Precious versus base metals
We have already discussed precious metals mining companies, so now we’ll compare the base metal miners to gold miners. The gold mining companies have suffered a great deal as a result of the fall in precious metals. Similarly, base metal miners have also struggled this year. Copper, aluminium, and zinc have dropped 18.3%, 31.3%, and 22.5%, respectively. Gold and silver have declined 10.1% and 10.7%, respectively.
The fall in metal prices affected base metal miners like Rio Tinto (RIO), BHP Bilton (BHP), and Southern Copper (SCCO). These three diversified miners have fallen 37.1%, 44%, and 8.8%, respectively, on a year-to-date basis. Gold mining companies Gold Fields (GFI), IamGold (IAG), and AngloGold Ashanti (AU) have fallen 37%, 46%, and 18.4%, respectively, on a year-to-date basis.
100-day moving average price
These gold and the base metal miners have a thing in common, which is that most of the miners’ 100-day moving average prices are significantly above their current trading price.
Rio Tinto (RIO), BHP Billiton (BHP), and Southern Copper (SCCO) are trading at an 18.6%, 24.5%, and 5.2% discount, respectively, from their 100-day moving average price. Significantly higher 100-day moving prices may imply a possible reversion upward in the rates.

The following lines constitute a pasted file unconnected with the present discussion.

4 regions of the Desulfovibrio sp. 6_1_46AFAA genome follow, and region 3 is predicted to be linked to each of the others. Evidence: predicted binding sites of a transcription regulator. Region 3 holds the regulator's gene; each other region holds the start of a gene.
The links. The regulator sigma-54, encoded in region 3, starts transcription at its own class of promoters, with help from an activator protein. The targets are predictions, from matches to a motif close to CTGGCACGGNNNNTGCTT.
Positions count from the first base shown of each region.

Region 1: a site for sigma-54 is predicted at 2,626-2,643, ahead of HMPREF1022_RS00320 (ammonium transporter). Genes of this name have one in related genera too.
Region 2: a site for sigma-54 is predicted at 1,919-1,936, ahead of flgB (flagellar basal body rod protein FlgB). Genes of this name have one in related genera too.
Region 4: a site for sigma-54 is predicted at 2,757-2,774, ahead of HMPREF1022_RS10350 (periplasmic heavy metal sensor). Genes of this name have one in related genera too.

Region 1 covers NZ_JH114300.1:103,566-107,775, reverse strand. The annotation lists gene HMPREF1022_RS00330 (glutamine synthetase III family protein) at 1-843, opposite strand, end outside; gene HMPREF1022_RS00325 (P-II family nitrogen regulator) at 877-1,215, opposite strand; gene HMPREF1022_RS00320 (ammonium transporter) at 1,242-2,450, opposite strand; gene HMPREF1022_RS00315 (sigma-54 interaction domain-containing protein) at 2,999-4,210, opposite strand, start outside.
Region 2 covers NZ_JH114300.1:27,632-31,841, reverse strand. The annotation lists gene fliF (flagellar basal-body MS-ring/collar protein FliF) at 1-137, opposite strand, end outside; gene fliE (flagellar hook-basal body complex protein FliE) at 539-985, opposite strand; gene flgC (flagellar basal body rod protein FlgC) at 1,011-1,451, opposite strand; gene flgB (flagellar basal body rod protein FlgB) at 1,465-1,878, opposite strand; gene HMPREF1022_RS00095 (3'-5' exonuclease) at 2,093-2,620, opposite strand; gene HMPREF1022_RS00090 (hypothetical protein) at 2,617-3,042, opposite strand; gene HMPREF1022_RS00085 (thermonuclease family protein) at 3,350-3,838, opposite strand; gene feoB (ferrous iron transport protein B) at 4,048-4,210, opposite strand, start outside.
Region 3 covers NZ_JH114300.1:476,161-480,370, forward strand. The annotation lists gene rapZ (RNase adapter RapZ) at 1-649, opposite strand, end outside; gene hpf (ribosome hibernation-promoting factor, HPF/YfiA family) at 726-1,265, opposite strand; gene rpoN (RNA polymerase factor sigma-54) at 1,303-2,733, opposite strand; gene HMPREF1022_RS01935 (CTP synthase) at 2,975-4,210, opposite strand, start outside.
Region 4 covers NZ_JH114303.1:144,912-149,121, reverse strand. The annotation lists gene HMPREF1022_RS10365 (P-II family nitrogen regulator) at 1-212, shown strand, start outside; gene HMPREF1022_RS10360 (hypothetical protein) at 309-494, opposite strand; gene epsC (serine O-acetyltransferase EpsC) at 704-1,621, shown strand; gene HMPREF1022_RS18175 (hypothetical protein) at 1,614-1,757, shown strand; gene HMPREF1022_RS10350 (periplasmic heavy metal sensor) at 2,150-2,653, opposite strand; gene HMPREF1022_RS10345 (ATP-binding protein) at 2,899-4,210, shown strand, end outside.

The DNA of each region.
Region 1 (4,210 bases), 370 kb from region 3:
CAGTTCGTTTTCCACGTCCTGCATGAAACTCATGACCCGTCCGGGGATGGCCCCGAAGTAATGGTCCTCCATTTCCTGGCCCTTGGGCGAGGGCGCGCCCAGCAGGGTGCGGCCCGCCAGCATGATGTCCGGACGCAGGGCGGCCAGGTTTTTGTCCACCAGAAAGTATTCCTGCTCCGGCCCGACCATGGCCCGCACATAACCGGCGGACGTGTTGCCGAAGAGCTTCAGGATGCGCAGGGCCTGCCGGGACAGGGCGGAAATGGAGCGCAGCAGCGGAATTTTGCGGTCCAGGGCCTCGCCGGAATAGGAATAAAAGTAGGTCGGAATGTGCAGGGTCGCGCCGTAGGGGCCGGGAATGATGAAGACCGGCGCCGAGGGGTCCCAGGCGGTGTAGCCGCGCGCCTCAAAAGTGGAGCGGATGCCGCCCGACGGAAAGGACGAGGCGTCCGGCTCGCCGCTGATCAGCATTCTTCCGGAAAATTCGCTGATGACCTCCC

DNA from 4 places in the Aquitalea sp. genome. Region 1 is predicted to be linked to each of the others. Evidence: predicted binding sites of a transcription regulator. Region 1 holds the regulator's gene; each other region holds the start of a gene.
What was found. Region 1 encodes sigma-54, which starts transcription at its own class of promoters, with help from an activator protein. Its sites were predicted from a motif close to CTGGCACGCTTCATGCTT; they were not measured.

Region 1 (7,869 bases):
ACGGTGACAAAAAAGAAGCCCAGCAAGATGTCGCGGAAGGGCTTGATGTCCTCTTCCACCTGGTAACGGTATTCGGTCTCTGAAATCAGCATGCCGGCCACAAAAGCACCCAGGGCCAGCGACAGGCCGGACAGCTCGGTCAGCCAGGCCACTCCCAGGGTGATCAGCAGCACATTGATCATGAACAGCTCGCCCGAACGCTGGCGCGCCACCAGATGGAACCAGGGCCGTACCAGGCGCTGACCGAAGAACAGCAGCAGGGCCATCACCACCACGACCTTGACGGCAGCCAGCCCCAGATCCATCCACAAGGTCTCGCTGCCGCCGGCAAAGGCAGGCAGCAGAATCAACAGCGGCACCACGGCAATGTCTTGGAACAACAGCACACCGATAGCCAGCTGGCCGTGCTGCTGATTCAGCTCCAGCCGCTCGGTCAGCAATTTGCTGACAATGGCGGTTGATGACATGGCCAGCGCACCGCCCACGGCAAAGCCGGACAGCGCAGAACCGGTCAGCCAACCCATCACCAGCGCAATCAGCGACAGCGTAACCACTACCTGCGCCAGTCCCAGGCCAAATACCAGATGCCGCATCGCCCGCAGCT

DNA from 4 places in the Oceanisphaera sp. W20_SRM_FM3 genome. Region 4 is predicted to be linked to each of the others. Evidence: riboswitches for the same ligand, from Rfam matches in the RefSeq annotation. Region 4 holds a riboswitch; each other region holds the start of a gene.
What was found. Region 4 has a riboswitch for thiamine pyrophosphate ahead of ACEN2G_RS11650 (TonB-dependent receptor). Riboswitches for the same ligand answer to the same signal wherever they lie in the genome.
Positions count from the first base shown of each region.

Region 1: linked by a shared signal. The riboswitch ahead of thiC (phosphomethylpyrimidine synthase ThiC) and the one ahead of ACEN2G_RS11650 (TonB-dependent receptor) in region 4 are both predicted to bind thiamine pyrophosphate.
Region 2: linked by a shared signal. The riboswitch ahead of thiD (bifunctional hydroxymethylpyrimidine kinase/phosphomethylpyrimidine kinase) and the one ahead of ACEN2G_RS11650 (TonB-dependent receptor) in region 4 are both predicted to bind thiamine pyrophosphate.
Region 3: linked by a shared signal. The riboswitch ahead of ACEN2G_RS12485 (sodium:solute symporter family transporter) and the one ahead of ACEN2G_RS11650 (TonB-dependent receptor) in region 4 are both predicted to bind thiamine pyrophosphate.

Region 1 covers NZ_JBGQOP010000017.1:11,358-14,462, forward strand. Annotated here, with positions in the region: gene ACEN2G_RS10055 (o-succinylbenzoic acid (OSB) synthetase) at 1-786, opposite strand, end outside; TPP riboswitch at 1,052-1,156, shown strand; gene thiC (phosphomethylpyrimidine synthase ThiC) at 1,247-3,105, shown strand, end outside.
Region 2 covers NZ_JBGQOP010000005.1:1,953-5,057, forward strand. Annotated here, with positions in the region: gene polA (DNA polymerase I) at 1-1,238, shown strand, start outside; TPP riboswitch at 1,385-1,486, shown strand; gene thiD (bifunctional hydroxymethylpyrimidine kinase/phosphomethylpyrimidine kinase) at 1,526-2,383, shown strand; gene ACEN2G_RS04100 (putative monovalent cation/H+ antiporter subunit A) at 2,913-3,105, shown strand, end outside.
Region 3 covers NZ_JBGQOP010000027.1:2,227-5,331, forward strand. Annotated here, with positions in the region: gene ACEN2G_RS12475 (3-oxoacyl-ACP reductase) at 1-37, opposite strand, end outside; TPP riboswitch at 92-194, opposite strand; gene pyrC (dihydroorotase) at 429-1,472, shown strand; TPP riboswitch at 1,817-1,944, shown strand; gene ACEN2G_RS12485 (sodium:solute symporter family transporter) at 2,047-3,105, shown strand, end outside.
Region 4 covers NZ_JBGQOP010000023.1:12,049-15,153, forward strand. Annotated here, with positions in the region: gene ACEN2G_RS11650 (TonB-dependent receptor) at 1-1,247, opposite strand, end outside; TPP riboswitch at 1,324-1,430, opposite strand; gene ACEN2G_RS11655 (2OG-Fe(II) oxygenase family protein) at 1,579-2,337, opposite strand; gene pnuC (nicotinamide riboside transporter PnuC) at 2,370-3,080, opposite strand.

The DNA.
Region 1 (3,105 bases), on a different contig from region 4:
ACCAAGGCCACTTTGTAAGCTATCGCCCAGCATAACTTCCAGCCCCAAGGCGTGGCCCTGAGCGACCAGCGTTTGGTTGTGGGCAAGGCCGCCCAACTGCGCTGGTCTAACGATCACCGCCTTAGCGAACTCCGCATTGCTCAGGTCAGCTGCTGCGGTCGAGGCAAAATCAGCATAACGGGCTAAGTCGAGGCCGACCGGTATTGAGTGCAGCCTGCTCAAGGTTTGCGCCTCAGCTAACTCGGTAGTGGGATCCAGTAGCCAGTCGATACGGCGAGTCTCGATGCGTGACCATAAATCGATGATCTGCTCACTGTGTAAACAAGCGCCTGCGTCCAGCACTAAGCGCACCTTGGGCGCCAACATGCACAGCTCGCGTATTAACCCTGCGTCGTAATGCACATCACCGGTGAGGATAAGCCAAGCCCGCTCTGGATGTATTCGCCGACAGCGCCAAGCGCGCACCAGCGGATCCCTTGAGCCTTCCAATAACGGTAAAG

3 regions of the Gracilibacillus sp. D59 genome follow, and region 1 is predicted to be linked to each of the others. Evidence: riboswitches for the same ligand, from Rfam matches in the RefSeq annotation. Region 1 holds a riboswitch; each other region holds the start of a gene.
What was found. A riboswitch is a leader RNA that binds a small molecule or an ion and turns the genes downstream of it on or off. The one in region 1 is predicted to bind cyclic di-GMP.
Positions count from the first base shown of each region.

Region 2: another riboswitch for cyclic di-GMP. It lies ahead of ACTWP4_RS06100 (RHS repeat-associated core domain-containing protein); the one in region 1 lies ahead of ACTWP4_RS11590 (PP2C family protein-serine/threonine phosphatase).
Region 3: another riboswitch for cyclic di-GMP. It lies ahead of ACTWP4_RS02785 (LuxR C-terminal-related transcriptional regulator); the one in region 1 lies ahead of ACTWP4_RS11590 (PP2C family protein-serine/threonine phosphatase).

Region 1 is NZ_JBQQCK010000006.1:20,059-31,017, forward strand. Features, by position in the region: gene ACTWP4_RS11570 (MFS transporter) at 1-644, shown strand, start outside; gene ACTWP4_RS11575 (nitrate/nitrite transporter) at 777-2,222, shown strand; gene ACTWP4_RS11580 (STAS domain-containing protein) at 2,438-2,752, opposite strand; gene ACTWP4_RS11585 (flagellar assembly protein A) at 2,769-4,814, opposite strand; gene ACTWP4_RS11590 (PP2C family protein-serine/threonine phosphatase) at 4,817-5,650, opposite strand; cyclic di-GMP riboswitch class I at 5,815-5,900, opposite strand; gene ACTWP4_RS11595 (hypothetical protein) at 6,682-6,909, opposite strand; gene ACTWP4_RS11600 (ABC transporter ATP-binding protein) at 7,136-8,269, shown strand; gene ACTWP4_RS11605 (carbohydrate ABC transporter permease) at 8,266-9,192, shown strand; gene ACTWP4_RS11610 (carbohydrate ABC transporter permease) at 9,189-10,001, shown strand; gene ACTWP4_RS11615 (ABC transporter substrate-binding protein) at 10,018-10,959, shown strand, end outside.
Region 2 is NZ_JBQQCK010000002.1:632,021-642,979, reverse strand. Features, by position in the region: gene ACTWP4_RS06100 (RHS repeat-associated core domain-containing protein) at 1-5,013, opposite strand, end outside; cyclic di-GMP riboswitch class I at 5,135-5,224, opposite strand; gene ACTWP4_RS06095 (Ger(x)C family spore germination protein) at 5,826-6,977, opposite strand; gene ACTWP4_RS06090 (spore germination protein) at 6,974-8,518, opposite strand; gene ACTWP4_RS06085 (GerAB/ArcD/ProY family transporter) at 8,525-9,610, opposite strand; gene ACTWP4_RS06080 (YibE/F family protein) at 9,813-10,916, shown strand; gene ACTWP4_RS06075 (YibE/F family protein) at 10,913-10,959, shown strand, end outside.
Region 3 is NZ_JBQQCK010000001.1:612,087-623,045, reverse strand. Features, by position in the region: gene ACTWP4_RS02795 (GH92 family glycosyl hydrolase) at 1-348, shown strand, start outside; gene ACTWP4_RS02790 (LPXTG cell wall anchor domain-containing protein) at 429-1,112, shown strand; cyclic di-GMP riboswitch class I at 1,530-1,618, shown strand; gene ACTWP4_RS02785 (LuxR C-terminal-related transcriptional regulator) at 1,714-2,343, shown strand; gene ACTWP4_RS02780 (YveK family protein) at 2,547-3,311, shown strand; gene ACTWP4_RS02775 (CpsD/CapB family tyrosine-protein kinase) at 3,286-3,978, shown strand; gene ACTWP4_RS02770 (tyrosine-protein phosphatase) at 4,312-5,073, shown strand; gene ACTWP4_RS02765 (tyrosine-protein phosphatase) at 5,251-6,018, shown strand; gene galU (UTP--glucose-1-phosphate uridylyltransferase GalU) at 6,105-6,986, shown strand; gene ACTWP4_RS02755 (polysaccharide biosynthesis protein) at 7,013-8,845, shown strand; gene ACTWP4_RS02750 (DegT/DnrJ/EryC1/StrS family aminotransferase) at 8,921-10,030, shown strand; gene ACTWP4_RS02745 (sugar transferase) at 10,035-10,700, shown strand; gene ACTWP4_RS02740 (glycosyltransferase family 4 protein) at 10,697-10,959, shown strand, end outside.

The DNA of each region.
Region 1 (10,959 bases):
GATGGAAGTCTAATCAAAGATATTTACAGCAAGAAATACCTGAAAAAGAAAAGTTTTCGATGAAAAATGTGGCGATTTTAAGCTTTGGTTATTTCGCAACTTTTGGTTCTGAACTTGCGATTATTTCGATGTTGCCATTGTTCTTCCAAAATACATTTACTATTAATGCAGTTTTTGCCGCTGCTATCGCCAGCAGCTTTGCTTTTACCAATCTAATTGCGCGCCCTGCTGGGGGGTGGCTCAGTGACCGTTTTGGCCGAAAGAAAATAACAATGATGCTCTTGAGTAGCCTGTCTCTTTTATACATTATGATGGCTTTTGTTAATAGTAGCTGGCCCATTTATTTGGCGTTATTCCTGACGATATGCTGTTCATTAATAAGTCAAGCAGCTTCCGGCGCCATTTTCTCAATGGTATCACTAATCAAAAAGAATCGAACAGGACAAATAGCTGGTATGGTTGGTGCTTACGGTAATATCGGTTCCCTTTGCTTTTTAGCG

IamGold (IAG) and AngloGold Ashanti (AU) are trading at a 12.5% and 5.6% discount, respectively, from their 100-day moving average price. The comparative price performance of pure gold miners seems to be better than that of the mixed metal miners.
The RSI (relative strength index) for the base metal miners is also trading close to the 30 mark, which is considered a benchmark from where prices can be revised upwards. Comparatively, the gold miners are in a better position having an RSI level between 50 and 60. IAG and AU make up 5.4% of the VanEck Vectors Gold Miners ETF (GDX).